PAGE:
Aleutian chain---Adak, Kuluk Bay offered anchorage for a fleet and there was an area nearby
suitable for an airfield. But the Americans beat the Japanese to the punch with landings on
the island in August. The next American move, however, caught the Japanese by surprise. They
had inspected the island of Amchitka, the next in line west from their base at Kiska, and
decided it was worth occupation. Low and unprotected against the fierce winds, the island's
soggy tundra and marshland would not, the Japanese felt, accommodate a base. On the other
hand, the Americans took all of the disadvantages under consideration, tossed them in the
round file and occupied the island in January 1943. The fact that they now had a base within
rock-throwing distance of the Japanese invaders was all that mattered. Yankee know-how would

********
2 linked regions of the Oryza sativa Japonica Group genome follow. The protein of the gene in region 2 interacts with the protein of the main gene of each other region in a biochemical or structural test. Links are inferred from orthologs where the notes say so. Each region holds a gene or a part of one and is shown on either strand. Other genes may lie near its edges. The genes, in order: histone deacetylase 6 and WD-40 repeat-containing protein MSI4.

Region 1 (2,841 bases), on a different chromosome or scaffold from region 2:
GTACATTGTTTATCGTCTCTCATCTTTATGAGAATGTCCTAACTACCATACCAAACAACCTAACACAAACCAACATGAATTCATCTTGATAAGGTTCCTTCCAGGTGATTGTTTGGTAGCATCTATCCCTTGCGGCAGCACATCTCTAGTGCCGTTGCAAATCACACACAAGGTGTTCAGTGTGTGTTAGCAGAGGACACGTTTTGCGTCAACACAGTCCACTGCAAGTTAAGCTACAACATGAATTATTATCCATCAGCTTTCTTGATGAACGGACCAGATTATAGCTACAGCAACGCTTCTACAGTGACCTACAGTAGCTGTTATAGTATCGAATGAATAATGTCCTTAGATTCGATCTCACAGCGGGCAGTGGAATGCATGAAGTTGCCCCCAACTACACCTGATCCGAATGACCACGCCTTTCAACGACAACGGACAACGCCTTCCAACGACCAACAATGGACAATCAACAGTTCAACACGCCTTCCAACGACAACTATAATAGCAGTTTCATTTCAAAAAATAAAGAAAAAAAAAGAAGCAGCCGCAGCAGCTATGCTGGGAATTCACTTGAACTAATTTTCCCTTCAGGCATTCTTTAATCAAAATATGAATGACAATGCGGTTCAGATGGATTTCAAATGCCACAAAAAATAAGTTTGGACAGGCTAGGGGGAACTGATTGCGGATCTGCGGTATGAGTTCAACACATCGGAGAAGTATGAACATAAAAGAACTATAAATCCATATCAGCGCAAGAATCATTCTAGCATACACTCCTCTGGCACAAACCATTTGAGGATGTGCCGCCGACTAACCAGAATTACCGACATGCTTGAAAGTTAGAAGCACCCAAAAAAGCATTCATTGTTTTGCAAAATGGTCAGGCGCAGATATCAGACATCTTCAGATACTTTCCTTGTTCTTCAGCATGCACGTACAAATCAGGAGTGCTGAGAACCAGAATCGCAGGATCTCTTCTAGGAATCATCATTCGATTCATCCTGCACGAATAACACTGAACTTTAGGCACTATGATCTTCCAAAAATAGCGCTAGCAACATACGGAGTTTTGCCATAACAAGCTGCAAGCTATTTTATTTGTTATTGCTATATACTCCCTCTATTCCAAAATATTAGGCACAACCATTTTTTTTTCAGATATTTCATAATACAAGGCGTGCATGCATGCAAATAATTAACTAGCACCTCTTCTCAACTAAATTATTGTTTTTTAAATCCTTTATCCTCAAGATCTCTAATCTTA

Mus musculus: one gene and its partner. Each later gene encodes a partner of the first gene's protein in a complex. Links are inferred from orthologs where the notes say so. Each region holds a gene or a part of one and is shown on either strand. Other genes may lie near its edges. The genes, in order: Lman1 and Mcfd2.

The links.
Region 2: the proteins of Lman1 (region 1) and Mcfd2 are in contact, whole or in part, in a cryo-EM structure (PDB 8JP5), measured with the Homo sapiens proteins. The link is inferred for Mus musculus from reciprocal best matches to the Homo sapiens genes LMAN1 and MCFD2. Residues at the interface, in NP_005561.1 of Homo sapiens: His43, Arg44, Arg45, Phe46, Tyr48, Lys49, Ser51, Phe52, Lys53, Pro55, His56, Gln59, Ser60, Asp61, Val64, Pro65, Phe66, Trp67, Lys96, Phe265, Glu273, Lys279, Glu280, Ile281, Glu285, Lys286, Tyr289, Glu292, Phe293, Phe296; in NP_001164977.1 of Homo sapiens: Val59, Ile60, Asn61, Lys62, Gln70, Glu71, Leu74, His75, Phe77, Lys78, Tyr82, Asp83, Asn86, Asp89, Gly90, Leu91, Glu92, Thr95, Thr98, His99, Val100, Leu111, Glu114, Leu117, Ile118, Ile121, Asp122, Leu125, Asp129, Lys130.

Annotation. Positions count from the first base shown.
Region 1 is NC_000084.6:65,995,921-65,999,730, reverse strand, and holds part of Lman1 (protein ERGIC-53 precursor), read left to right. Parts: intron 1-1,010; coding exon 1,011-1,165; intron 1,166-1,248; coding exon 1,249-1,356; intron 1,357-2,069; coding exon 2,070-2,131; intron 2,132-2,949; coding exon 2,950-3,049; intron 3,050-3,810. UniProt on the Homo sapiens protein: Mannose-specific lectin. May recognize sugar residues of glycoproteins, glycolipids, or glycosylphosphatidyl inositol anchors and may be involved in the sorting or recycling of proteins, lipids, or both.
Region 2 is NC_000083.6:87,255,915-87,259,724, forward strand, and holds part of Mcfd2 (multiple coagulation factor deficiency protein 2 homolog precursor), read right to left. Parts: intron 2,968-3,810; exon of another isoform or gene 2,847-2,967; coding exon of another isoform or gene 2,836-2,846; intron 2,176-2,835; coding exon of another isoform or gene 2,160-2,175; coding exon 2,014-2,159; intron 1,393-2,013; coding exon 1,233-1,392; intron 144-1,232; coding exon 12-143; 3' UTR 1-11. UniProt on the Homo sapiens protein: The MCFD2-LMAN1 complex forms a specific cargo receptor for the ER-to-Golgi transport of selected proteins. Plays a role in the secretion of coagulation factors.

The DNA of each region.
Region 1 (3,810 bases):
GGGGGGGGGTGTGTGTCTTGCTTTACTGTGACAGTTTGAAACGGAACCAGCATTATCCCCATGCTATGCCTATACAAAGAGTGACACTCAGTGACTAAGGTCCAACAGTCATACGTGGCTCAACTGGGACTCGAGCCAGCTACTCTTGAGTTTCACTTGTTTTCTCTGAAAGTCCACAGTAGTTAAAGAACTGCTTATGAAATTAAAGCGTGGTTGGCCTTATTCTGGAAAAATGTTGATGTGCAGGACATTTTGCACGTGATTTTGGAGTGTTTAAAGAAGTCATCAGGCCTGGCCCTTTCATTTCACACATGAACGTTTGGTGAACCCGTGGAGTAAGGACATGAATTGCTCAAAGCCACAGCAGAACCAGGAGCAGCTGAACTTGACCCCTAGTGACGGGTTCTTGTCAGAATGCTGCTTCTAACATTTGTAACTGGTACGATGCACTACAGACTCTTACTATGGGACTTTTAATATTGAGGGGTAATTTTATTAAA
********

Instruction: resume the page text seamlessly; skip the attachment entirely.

overcome the engineering and logistics problems. By the end of the month, 4000 Americans were
on the island, defenses were installed and, most importantly, an airfield was operational.
The US forces were now in a position to starve the enemy on Attu and Kiska through the
imposition of a blockade.
Within three months the Japanese begin to feel the pinch of the American operation. The
Japanese commander of the Fifth Fleet, V/Adm. Moshiro Hosogaya determined in March that the
time for a major operation had come. Hosogaya was well informed as to the disposition of the
enemy surface force he would oppress. His plan was to escort a convoy of Marus to the islands
with a surface fleet big enough to hopefully engage and destroy the American ships that he
felt sure would attack.
Hosogaya's fleet sailed in mid-March and was on its approach to the Aleutian bases by the